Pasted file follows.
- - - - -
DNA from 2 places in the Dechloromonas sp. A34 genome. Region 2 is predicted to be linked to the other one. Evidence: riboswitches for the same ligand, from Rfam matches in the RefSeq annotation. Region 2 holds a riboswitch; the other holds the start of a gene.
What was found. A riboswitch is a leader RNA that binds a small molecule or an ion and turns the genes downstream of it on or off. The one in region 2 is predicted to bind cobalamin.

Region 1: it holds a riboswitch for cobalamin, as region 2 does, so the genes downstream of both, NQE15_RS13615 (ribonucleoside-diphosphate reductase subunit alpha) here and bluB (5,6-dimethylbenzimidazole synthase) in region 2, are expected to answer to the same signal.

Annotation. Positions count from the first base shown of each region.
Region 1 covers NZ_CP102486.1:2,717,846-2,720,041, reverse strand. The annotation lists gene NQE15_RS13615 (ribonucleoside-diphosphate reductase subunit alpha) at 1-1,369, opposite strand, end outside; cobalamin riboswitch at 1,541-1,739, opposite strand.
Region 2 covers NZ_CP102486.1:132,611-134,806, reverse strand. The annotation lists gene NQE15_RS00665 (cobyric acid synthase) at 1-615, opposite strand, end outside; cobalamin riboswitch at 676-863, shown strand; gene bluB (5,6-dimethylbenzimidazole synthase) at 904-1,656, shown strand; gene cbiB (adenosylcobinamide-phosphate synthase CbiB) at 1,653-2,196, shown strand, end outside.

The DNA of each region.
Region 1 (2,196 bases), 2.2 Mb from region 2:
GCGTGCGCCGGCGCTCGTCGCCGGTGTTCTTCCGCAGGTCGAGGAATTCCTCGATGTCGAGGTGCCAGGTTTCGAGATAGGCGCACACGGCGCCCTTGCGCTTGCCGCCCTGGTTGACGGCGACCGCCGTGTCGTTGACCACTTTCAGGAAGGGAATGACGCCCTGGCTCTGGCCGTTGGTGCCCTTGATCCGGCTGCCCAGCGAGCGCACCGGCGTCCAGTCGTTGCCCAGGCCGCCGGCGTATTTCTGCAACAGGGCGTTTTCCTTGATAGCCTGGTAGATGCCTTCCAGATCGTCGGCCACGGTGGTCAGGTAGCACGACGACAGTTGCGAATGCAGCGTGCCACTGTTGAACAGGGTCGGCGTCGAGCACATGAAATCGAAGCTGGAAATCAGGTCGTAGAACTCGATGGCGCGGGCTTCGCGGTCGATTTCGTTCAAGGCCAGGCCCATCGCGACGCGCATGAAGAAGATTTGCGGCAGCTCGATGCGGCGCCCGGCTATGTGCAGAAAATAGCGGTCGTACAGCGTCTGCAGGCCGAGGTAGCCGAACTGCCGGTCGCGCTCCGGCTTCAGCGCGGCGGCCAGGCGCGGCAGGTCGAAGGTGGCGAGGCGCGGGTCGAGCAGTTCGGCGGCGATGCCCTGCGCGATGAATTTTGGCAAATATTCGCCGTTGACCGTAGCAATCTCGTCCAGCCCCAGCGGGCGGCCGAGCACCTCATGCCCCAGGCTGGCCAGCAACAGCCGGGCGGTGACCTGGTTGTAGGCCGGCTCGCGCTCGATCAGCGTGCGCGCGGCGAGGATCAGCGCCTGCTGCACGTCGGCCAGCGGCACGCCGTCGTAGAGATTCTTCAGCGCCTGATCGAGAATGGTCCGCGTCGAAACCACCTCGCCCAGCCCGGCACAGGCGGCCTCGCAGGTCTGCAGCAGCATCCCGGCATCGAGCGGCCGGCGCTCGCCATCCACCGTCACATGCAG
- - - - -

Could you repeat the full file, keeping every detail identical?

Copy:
DNA from 2 places in the Dechloromonas sp. A34 genome. Region 2 is predicted to be linked to the other one. Evidence: riboswitches for the same ligand, from Rfam matches in the RefSeq annotation. Region 2 holds a riboswitch; the other holds the start of a gene.
What was found. A riboswitch is a leader RNA that binds a small molecule or an ion and turns the genes downstream of it on or off. The one in region 2 is predicted to bind cobalamin.

Region 1: it holds a riboswitch for cobalamin, as region 2 does, so the genes downstream of both, NQE15_RS13615 (ribonucleoside-diphosphate reductase subunit alpha) here and bluB (5,6-dimethylbenzimidazole synthase) in region 2, are expected to answer to the same signal.

Annotation. Positions count from the first base shown of each region.
Region 1 covers NZ_CP102486.1:2,717,846-2,720,041, reverse strand. The annotation lists gene NQE15_RS13615 (ribonucleoside-diphosphate reductase subunit alpha) at 1-1,369, opposite strand, end outside; cobalamin riboswitch at 1,541-1,739, opposite strand.
Region 2 covers NZ_CP102486.1:132,611-134,806, reverse strand. The annotation lists gene NQE15_RS00665 (cobyric acid synthase) at 1-615, opposite strand, end outside; cobalamin riboswitch at 676-863, shown strand; gene bluB (5,6-dimethylbenzimidazole synthase) at 904-1,656, shown strand; gene cbiB (adenosylcobinamide-phosphate synthase CbiB) at 1,653-2,196, shown strand, end outside.

The DNA of each region.
Region 1 (2,196 bases), 2.2 Mb from region 2:
GCGTGCGCCGGCGCTCGTCGCCGGTGTTCTTCCGCAGGTCGAGGAATTCCTCGATGTCGAGGTGCCAGGTTTCGAGATAGGCGCACACGGCGCCCTTGCGCTTGCCGCCCTGGTTGACGGCGACCGCCGTGTCGTTGACCACTTTCAGGAAGGGAATGACGCCCTGGCTCTGGCCGTTGGTGCCCTTGATCCGGCTGCCCAGCGAGCGCACCGGCGTCCAGTCGTTGCCCAGGCCGCCGGCGTATTTCTGCAACAGGGCGTTTTCCTTGATAGCCTGGTAGATGCCTTCCAGATCGTCGGCCACGGTGGTCAGGTAGCACGACGACAGTTGCGAATGCAGCGTGCCACTGTTGAACAGGGTCGGCGTCGAGCACATGAAATCGAAGCTGGAAATCAGGTCGTAGAACTCGATGGCGCGGGCTTCGCGGTCGATTTCGTTCAAGGCCAGGCCCATCGCGACGCGCATGAAGAAGATTTGCGGCAGCTCGATGCGGCGCCCGGCTATGTGCAGAAAATAGCGGTCGTACAGCGTCTGCAGGCCGAGGTAGCCGAACTGCCGGTCGCGCTCCGGCTTCAGCGCGGCGGCCAGGCGCGGCAGGTCGAAGGTGGCGAGGCGCGGGTCGAGCAGTTCGGCGGCGATGCCCTGCGCGATGAATTTTGGCAAATATTCGCCGTTGACCGTAGCAATCTCGTCCAGCCCCAGCGGGCGGCCGAGCACCTCATGCCCCAGGCTGGCCAGCAACAGCCGGGCGGTGACCTGGTTGTAGGCCGGCTCGCGCTCGATCAGCGTGCGCGCGGCGAGGATCAGCGCCTGCTGCACGTCGGCCAGCGGCACGCCGTCGTAGAGATTCTTCAGCGCCTGATCGAGAATGGTCCGCGTCGAAACCACCTCGCCCAGCCCGGCACAGGCGGCCTCGCAGGTCTGCAGCAGCATCCCGGCATCGAGCGGCCGGCGCTCGCCATCCACCGTCACATGCAG